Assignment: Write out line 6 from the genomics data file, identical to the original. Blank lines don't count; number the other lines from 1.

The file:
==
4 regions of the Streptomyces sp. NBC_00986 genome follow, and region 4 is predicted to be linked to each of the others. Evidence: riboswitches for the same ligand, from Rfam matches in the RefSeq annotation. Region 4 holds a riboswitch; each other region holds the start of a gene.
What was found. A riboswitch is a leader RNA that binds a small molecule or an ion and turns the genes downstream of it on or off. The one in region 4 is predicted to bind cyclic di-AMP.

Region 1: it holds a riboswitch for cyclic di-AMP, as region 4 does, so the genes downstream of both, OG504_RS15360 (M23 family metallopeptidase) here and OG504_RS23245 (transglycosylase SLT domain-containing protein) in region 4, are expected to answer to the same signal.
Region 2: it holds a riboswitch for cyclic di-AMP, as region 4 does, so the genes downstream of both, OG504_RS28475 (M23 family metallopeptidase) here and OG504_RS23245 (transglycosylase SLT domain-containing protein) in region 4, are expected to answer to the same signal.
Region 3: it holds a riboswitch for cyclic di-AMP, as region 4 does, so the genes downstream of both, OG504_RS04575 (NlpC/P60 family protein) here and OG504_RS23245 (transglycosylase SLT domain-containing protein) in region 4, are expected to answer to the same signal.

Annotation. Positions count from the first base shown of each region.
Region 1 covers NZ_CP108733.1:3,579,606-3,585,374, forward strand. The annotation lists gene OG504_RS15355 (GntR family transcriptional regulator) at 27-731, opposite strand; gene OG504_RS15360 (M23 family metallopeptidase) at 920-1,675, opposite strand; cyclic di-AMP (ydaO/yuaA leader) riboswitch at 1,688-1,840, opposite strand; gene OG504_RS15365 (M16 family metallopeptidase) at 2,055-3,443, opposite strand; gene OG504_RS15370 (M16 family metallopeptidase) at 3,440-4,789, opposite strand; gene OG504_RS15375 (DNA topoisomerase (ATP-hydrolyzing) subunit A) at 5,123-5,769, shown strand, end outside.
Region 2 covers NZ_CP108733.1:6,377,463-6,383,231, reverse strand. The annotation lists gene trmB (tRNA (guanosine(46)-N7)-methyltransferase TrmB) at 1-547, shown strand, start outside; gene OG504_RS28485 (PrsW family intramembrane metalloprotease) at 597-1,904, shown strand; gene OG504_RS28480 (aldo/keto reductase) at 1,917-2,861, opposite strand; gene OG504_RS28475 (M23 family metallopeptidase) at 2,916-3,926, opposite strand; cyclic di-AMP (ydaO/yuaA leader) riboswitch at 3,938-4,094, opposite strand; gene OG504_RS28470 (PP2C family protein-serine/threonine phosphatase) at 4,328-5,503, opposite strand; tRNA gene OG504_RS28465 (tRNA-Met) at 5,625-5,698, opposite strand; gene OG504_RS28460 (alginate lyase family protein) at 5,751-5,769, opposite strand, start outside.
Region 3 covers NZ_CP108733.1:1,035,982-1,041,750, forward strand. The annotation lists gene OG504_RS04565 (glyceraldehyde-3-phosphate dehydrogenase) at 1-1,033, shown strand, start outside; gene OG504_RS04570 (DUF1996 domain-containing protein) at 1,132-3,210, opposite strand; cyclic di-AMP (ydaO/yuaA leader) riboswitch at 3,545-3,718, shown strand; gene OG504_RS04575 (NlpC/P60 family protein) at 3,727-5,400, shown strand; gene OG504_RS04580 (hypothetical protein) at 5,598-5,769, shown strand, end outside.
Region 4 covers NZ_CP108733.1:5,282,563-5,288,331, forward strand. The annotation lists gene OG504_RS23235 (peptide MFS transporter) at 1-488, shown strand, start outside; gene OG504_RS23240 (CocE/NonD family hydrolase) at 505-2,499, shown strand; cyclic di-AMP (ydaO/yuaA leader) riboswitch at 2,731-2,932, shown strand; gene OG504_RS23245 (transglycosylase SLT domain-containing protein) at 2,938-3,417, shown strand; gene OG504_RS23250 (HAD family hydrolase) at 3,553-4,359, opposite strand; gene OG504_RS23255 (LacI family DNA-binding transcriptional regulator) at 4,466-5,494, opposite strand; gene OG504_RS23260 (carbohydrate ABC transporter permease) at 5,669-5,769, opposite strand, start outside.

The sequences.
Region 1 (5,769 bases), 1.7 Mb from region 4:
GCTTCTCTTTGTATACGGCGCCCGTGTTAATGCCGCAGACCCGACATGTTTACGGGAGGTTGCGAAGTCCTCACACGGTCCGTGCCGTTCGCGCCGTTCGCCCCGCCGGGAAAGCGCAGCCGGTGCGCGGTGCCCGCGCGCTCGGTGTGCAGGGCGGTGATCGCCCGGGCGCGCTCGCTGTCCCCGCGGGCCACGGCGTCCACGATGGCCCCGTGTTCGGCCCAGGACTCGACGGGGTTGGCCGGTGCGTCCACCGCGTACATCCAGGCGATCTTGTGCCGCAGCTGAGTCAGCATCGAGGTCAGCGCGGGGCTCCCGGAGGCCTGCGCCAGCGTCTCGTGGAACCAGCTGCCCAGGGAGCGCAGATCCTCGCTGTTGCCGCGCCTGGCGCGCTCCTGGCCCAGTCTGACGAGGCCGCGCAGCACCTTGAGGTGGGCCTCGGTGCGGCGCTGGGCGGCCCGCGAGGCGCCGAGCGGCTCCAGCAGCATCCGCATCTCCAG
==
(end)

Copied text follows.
Annotation. Positions count from the first base shown of each region.